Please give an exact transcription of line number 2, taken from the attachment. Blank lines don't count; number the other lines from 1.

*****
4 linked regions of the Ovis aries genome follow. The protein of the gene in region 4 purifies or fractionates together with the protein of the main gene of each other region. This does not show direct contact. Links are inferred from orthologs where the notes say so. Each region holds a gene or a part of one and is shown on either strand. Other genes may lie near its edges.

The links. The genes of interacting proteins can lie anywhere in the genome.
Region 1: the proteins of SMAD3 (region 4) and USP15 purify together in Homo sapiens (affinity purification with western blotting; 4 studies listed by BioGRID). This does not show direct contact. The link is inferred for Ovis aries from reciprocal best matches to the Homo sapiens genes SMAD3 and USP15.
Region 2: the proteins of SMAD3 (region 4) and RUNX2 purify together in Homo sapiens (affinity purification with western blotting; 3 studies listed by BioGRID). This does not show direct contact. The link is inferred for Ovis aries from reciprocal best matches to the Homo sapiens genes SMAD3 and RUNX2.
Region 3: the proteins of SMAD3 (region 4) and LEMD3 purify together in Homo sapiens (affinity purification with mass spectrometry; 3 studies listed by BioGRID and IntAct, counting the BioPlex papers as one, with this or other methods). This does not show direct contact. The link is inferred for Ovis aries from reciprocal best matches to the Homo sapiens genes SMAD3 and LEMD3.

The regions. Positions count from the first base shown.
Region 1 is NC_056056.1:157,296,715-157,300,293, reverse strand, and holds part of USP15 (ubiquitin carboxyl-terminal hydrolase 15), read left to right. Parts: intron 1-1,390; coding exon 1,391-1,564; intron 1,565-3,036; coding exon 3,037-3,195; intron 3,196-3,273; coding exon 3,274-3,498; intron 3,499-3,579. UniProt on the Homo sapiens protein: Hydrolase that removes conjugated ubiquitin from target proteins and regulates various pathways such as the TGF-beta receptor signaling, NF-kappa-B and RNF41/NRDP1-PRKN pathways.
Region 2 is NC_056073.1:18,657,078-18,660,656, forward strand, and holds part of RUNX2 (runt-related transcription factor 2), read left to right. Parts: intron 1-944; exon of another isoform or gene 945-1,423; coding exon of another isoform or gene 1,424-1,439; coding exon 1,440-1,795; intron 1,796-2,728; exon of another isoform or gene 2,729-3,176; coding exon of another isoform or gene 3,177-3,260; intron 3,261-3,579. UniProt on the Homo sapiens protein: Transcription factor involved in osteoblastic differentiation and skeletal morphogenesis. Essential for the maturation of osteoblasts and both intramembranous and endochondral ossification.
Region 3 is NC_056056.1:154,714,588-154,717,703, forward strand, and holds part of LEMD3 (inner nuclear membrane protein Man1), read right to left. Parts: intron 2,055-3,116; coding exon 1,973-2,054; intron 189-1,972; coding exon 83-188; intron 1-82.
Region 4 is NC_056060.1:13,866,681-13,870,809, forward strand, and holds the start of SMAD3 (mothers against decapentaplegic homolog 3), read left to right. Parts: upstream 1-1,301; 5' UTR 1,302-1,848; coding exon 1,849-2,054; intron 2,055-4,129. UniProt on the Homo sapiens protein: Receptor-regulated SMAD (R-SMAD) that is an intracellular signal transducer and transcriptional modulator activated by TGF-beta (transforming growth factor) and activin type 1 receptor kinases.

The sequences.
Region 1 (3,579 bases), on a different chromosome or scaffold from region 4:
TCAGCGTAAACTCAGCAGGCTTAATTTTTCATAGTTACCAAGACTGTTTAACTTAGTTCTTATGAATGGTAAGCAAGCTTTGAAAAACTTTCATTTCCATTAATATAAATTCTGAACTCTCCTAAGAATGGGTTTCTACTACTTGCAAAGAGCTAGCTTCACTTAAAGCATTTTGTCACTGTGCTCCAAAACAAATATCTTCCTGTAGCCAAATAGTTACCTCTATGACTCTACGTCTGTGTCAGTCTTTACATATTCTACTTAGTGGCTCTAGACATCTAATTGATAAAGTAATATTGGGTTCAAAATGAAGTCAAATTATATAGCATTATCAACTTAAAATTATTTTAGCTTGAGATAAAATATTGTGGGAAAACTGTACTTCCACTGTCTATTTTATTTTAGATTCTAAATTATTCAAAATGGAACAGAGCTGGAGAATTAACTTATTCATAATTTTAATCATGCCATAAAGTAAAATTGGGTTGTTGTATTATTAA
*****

The links. The genes of interacting proteins can lie anywhere in the genome.